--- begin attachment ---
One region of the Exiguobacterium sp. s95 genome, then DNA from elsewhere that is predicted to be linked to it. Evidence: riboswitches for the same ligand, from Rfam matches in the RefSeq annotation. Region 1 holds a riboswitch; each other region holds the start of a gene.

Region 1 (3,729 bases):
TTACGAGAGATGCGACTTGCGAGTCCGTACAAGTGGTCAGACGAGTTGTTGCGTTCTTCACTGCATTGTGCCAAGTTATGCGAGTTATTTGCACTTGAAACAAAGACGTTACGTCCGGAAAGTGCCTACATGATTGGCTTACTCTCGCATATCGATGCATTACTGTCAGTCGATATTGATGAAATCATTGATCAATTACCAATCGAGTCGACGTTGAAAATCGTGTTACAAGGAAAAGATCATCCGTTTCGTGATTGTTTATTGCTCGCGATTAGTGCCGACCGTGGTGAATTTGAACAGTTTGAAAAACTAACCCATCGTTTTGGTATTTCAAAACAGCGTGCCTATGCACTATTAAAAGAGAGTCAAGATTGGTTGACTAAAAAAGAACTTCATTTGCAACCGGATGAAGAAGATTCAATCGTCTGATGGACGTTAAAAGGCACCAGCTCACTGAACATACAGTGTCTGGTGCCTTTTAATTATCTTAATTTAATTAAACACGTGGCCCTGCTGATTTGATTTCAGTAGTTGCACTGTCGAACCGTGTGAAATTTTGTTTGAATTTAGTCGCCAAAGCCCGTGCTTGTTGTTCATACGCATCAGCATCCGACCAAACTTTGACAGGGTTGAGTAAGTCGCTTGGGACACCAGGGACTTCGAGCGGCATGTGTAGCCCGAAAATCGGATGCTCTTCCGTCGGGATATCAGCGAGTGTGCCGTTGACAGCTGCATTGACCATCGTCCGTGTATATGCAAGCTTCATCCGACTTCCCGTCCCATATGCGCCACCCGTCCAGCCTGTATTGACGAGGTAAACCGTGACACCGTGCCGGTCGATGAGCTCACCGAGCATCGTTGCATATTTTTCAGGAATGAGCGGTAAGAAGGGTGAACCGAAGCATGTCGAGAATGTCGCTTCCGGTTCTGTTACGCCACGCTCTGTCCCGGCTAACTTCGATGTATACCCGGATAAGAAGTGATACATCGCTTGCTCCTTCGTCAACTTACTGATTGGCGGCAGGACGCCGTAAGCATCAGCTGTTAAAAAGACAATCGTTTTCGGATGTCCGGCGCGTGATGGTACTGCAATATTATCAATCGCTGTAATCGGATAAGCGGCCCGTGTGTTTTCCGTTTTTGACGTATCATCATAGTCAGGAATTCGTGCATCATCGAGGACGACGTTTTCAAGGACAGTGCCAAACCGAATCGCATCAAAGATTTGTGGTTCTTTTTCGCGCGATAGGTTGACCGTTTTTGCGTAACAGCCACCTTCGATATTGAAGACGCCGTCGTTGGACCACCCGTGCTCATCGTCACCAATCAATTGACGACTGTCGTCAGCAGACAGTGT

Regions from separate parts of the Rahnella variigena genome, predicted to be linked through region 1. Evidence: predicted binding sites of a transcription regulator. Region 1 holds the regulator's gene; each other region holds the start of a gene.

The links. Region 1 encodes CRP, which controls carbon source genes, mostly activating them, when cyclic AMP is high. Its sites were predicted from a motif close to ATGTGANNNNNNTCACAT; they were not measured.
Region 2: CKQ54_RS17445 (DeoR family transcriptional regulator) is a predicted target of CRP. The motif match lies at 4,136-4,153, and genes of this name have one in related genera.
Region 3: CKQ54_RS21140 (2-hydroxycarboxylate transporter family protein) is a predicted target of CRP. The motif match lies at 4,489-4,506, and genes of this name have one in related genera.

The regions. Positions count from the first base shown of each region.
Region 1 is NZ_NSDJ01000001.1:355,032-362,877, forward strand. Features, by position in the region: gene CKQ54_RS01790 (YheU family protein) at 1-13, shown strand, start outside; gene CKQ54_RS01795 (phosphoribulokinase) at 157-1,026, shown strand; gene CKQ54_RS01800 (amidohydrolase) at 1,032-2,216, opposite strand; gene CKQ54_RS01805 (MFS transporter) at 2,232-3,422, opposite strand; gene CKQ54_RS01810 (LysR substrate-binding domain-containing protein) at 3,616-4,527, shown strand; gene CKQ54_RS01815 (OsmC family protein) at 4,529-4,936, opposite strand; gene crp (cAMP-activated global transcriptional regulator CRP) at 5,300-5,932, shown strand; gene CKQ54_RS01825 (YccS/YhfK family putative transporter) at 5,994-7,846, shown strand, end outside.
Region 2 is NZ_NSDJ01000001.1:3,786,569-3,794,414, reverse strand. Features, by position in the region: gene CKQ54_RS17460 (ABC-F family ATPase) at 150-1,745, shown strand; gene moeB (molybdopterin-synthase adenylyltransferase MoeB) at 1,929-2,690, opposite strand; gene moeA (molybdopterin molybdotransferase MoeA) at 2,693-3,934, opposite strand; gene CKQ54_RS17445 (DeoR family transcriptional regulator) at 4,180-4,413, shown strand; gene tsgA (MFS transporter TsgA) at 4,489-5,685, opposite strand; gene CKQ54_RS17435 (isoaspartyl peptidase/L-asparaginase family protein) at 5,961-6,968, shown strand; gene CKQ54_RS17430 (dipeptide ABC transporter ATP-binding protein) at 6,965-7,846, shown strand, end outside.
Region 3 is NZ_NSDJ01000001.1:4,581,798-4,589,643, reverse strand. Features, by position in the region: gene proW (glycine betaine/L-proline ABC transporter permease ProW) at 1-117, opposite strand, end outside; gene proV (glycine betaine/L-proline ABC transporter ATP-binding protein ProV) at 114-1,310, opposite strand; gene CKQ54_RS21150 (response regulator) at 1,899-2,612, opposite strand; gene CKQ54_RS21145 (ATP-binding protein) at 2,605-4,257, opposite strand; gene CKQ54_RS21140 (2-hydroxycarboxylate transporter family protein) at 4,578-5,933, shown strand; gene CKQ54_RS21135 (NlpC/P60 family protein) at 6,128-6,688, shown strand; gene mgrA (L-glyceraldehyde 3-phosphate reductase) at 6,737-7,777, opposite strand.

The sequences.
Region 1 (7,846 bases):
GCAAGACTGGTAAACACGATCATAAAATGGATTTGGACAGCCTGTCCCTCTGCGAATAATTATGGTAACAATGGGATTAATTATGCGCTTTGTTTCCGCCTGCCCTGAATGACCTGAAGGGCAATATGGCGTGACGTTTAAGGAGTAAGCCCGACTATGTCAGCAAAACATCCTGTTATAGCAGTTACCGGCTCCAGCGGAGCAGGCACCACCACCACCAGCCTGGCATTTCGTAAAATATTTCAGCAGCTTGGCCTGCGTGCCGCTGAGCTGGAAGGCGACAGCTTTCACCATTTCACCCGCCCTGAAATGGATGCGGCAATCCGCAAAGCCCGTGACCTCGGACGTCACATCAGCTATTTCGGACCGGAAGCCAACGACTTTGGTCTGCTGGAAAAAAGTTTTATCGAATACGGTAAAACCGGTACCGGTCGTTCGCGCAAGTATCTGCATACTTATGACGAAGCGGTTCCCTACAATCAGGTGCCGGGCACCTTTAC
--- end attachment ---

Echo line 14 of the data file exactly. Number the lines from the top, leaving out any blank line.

GCAAGACTGGTAAACACGATCATAAAATGGATTTGGACAGCCTGTCCCTCTGCGAATAATTATGGTAACAATGGGATTAATTATGCGCTTTGTTTCCGCCTGCCCTGAATGACCTGAAGGGCAATATGGCGTGACGTTTAAGGAGTAAGCCCGACTATGTCAGCAAAACATCCTGTTATAGCAGTTACCGGCTCCAGCGGAGCAGGCACCACCACCACCAGCCTGGCATTTCGTAAAATATTTCAGCAGCTTGGCCTGCGTGCCGCTGAGCTGGAAGGCGACAGCTTTCACCATTTCACCCGCCCTGAAATGGATGCGGCAATCCGCAAAGCCCGTGACCTCGGACGTCACATCAGCTATTTCGGACCGGAAGCCAACGACTTTGGTCTGCTGGAAAAAAGTTTTATCGAATACGGTAAAACCGGTACCGGTCGTTCGCGCAAGTATCTGCATACTTATGACGAAGCGGTTCCCTACAATCAGGTGCCGGGCACCTTTAC